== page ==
I’ve been playing a bit with dry aging steaks recently and was looking to expand the playing field a bit. In the past I’ve made my cheese steaks with steak-ums thinking the creative dressing on the sandwich covers the low rent meat (I use sauteed sweet onions, baby bella shrooms and yellow bell peppers with a smoked provolone, if you’re interested) i though I could try changing the meat quality so i figured i could age a roast of some kind and shave my steaks off that. Any suggestions on best cut, best aging technique, prep suggestions, cooking technique? And how do you dress your Phillies?
First of all, the whole point of a cheesesteak is that it lets you make a tasty dish from subpar meat. If you want to use high-quality meat, that’s fine, of course, but it’s not at all necessary.
Second, I don’t know what you’re making there, but it’s not a Philadelphia cheesesteak. The only ingredients in a cheesesteak are the bun (which really should be from Amoroso, but if you’re outside the Philadelphia area and can’t get those, it absolutely must be something firm and crusty: You should be able to hold a cheesesteak in one hand), beef, optional mushrooms and onions which are cooked in with the beef, and some sort of cheese (there’s tremendous latitude on the kind of cheese-- The original was Cheez Whiz, but the most common is white American, and Provolone is also pretty popular for a low-grease option).
To make a cheesesteak, you need a pair of long-bladed steel spatulas and a flat cooking surface. You slap your meat down on the grill, and while it’s cooking, you continually chop and shred it with the spatulas. If you’re adding mushrooms and/or onions, you put those on around the time the frost is off the meat, and chop/shred those into the pile of meat. When it’s done, you shape it into a long thing the length of your bun, arrange a few slices of cheese over the top, and let the cheese melt a bit, then you take your bun (which is sliced only partway through, like a hot dog bun), open it up and put it on top of the meat-and-cheese pile, slide a spatula underneath the meat, and flip the whole thing over.
I’m interested in the dry aging process.
Chronos is right – though what you’re describing may be a tasty sandwich, it ain’t a cheesesteak.
I misread the title as “dry aged beef for cheesecake”. I’ve tried interesting cheesecakes (mint, key lime) but never beef…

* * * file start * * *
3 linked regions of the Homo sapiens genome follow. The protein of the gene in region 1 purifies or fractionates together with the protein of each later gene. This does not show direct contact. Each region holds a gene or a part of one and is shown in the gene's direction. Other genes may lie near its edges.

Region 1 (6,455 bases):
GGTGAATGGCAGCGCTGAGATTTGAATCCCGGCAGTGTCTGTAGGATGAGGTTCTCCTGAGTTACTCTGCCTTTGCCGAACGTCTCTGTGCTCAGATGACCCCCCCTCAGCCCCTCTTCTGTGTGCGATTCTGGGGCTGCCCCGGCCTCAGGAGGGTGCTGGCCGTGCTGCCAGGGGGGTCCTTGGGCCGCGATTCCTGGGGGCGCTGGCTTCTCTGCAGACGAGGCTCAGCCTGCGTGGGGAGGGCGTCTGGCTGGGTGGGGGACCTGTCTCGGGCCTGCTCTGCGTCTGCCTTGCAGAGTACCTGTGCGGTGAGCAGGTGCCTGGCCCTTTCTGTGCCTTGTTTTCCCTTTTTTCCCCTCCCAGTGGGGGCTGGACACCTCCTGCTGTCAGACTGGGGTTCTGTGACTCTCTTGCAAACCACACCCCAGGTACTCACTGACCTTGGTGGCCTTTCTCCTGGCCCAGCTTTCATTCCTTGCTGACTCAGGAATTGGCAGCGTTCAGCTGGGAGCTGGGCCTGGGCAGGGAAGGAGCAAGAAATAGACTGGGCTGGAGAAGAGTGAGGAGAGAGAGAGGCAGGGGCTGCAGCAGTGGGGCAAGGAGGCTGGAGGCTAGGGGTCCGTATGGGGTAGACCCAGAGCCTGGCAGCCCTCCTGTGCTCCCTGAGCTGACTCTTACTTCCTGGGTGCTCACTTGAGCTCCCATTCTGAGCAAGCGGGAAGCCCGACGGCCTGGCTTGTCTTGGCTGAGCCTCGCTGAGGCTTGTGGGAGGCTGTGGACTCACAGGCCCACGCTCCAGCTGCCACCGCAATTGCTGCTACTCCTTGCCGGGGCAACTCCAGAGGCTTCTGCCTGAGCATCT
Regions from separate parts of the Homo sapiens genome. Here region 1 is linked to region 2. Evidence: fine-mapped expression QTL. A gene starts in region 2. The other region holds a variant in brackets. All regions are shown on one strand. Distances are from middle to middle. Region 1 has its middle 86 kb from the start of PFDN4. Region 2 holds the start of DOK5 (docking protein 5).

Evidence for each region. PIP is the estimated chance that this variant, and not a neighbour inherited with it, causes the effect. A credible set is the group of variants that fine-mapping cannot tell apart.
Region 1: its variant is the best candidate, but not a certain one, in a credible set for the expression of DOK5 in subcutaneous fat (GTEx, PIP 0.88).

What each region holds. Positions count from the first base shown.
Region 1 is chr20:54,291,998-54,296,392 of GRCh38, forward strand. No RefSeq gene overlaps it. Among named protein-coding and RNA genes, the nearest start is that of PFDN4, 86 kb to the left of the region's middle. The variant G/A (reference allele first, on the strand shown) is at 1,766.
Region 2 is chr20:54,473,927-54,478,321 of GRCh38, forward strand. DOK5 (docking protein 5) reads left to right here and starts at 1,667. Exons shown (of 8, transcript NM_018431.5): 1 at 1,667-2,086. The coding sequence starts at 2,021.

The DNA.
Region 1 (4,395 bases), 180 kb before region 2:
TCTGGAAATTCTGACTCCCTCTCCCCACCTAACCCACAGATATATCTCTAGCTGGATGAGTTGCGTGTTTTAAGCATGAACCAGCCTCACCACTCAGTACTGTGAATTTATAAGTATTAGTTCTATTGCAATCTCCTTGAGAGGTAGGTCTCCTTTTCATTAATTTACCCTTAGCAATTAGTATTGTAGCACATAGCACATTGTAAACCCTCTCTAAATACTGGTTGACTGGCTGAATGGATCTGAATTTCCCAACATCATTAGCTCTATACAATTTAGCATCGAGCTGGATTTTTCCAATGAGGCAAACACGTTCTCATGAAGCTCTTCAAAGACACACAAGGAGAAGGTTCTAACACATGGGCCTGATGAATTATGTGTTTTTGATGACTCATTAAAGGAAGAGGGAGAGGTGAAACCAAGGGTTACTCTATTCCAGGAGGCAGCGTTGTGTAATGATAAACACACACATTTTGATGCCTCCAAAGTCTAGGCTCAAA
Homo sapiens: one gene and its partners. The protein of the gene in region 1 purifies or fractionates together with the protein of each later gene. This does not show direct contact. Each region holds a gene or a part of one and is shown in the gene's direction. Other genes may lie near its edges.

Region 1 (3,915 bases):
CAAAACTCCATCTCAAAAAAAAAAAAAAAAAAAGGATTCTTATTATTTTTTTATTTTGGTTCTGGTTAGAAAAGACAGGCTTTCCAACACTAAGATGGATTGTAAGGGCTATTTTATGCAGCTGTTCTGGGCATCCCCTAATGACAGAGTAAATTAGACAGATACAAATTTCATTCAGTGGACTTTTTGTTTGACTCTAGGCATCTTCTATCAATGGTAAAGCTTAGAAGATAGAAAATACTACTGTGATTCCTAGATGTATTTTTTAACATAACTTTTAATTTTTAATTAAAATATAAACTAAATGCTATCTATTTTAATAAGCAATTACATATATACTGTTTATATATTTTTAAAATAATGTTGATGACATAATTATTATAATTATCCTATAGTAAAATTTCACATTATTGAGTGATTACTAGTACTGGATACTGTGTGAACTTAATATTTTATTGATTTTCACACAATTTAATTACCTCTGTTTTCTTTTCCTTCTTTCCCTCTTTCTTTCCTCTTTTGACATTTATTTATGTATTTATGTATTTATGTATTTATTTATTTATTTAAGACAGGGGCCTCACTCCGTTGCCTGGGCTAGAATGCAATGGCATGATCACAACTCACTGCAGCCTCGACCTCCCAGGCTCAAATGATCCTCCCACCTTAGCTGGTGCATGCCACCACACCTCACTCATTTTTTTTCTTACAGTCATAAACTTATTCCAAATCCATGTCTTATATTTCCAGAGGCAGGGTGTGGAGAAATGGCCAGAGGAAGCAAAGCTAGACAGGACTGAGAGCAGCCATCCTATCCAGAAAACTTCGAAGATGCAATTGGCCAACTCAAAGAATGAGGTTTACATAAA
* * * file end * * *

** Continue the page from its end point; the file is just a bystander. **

Same here. I keep running across it in cooking shows, but haven’t been arsed to google it up, and would like to hear some Dopers’ experiences with it.
From steak-ums to dry aging your own beef? I’m curious about that.
Hmmm…. As long as we are looking at sandwich recipes………
This is more in line with Italian beef. But very very simple.
Get a pound (or two adjust accordingly) of sliced roast beef from the deli.
Chop it and slice it up into strips.
In a large skillet, heat Campbell’s French onion soup. Add a bunch of sliced bell peppers. Red and yellow and green.
Add pickled jalapeños and their juice.
Add the sliced meat.
Serve on a hoagie with Swiss cheese.
I think you guys are all wrong about a traditional cheesesteak being made with subpar meat. Pat’s and Geno’s both use thinly shaved prime rib. I’m not necessarily sure if it’s prime grade, but I’m sure it’s decent meat or at least comparable to something you might get at the grocery. Prime rib is definitely not a subpar cut of the animal, and I think the marbled fattieness of a prime rib is probably integral to the final cheesesteak. Something too lean will probably just fall short. If I were going to substitute anything for the prime rib, about the cheapest equivalent cut in terms of flavor and marbling I would probably be willing to drop to is either a strip loin or top loin.
Is it the addition of peppers that you find non traditional?
Not a Philly cheesesteak or not a cheese steak at all? Seriously, its a sandwich with steak and cheese, therefore a cheesesteak. I include elements of the italian beef and the french dip, but it’s at heart built on the Philly cheesesteak. Maybe I’ll call it a parthenocheesesteak.
Prime rib, strip loin or top loin. Good deal.
Me too. My mind immediately went to a nice blue cheese. It could be an interesting concept. Not dessert, but maybe good with port!
For the cut of steak: Pat’s and Geno’s use ribeye. Jim’s uses top round. Those seem to be the two most popular cuts I’ve seen for cheesesteak. And the beef isn’t shaved off a cooked roast–it’s griddled raw and, as described above, chopped up with a couple spatulas as it cooks. It’s difficult to get a cut thin enough without a deli slicer, but if you partially freeze the meat before cutting it, it makes it easier to get it the right level of thinness.
So, at my local Korean supermarkets, I can get thinly sliced frozen beef (for bulgogi, a grilled beef dish). Seems like it’d be a good option for cheesesteaks, right? At least better than Steak-umms?
Yeah, I think that should work quite well, indeed.
Smoked provolone, portabello mushrooms – too upscale. Cheesesteaks are street food.
That, and the description of the onions as “sauteed”, which seemed to suggest the wrong cooking methods. Apologies if I came across a bit strongly: Ever since I left Philadelphia, I’ve been annoyed by the difficulty of finding a real cheesesteak anywhere else in the country, an issue which is all the more perplexing by the fact that they’re really easy to do right.